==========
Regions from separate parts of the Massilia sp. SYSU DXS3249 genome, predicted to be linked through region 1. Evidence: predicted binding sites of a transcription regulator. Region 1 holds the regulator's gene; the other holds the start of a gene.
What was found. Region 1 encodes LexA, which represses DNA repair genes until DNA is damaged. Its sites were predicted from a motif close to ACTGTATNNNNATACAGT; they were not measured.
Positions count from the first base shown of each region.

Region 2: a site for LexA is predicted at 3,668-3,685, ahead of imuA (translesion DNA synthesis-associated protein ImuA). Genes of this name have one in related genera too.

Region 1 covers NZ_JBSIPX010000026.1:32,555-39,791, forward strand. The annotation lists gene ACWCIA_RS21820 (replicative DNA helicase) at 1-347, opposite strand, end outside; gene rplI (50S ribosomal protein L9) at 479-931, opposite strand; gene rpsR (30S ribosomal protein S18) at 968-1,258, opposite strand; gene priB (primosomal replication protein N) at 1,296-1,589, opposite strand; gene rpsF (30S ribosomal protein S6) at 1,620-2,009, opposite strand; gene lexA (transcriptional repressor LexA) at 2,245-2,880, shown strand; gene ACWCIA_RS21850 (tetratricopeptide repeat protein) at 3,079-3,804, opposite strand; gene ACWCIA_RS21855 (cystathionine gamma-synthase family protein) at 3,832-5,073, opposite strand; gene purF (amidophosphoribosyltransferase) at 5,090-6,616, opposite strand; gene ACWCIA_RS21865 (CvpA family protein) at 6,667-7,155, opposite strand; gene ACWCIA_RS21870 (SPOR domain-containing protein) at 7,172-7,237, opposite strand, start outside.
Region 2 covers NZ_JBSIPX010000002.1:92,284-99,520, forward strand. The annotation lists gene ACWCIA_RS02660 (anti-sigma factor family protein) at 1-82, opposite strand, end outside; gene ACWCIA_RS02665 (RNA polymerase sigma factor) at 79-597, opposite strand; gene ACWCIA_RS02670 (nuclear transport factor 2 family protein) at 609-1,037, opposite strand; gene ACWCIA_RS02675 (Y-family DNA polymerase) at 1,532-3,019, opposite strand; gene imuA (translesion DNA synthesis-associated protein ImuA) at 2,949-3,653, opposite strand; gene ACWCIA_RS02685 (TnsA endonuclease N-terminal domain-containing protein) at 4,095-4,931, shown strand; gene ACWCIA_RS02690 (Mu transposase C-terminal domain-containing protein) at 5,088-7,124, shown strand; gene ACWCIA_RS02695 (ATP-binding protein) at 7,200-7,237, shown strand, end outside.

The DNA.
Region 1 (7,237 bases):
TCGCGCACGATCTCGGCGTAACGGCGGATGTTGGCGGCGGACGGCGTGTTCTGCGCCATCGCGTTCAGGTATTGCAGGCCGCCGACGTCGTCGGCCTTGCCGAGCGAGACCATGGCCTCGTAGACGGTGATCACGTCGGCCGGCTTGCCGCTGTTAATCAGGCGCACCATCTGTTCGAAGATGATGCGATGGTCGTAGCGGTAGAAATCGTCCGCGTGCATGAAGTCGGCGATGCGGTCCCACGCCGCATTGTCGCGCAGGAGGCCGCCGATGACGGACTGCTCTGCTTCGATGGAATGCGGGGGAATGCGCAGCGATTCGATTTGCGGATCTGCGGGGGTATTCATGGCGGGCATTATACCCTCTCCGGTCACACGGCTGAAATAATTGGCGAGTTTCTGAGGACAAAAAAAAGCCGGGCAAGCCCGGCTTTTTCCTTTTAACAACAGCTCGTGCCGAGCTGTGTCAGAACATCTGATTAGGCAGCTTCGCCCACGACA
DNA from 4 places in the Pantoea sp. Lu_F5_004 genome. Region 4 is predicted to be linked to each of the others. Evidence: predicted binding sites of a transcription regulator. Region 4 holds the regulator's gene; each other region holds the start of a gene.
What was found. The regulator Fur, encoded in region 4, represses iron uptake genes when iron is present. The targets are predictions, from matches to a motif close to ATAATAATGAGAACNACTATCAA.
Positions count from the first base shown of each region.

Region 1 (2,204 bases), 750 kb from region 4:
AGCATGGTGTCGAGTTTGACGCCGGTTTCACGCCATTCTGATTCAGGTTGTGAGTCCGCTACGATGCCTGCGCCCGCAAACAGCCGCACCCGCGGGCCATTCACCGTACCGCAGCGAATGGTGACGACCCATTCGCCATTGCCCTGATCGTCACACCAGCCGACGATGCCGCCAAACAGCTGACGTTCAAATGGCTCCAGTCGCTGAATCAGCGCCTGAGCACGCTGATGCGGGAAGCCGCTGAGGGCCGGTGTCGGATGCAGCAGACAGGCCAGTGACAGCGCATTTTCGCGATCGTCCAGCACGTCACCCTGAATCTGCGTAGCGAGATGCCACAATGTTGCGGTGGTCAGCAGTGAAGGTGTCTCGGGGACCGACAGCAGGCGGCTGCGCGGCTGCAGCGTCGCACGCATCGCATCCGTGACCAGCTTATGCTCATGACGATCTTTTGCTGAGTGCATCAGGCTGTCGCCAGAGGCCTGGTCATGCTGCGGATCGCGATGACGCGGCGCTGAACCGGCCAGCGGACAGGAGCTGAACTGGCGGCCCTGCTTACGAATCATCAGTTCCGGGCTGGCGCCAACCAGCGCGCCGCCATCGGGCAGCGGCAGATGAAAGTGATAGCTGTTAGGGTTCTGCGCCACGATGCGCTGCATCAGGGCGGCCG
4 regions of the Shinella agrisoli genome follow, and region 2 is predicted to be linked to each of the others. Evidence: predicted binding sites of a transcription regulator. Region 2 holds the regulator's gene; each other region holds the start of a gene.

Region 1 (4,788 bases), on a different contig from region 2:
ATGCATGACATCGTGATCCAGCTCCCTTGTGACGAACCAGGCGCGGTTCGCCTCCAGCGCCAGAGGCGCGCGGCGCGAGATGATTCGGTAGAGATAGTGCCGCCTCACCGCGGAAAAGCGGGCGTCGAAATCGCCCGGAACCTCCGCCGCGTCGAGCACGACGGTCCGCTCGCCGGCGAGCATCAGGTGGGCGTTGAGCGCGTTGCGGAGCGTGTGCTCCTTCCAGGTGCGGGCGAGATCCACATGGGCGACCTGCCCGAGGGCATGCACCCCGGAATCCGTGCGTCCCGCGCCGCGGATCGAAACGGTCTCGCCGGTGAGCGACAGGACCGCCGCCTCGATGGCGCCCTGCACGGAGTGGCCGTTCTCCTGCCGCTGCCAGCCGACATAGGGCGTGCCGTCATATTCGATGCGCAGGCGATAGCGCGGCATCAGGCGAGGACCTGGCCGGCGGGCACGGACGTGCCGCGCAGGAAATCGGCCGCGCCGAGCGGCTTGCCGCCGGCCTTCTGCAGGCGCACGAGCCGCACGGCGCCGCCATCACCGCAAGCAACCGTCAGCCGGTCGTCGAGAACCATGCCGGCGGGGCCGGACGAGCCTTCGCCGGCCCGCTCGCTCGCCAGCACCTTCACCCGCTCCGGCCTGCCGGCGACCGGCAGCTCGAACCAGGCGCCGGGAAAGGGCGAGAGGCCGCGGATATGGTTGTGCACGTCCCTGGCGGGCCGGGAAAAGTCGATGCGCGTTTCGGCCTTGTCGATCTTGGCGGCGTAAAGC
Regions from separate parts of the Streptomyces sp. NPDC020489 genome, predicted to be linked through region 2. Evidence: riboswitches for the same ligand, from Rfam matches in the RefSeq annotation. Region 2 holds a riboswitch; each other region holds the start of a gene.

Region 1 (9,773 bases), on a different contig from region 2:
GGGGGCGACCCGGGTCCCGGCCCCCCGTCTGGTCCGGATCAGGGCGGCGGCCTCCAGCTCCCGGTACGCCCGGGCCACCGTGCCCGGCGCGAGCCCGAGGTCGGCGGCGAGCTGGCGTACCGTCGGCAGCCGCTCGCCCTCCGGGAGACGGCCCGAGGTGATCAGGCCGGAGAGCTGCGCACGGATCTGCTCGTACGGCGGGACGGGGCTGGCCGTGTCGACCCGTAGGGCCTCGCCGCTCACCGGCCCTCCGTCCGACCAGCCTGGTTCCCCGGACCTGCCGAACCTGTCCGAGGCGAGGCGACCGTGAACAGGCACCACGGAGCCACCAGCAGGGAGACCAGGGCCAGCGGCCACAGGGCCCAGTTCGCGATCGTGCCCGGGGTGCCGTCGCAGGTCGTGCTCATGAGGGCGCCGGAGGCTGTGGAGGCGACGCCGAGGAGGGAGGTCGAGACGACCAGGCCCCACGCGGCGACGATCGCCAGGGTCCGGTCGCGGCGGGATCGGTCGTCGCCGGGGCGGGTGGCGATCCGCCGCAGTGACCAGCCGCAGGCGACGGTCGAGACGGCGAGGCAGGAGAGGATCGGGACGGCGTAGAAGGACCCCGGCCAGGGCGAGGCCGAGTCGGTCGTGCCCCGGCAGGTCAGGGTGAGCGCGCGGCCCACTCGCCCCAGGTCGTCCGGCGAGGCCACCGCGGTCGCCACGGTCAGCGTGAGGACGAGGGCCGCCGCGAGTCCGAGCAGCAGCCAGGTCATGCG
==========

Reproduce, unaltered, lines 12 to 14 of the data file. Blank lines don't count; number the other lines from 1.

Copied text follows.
Positions count from the first base shown of each region.

Region 1 (2,204 bases), 750 kb from region 4:
AGCATGGTGTCGAGTTTGACGCCGGTTTCACGCCATTCTGATTCAGGTTGTGAGTCCGCTACGATGCCTGCGCCCGCAAACAGCCGCACCCGCGGGCCATTCACCGTACCGCAGCGAATGGTGACGACCCATTCGCCATTGCCCTGATCGTCACACCAGCCGACGATGCCGCCAAACAGCTGACGTTCAAATGGCTCCAGTCGCTGAATCAGCGCCTGAGCACGCTGATGCGGGAAGCCGCTGAGGGCCGGTGTCGGATGCAGCAGACAGGCCAGTGACAGCGCATTTTCGCGATCGTCCAGCACGTCACCCTGAATCTGCGTAGCGAGATGCCACAATGTTGCGGTGGTCAGCAGTGAAGGTGTCTCGGGGACCGACAGCAGGCGGCTGCGCGGCTGCAGCGTCGCACGCATCGCATCCGTGACCAGCTTATGCTCATGACGATCTTTTGCTGAGTGCATCAGGCTGTCGCCAGAGGCCTGGTCATGCTGCGGATCGCGATGACGCGGCGCTGAACCGGCCAGCGGACAGGAGCTGAACTGGCGGCCCTGCTTACGAATCATCAGTTCCGGGCTGGCGCCAACCAGCGCGCCGCCATCGGGCAGCGGCAGATGAAAGTGATAGCTGTTAGGGTTCTGCGCCACGATGCGCTGCATCAGGGCGGCCG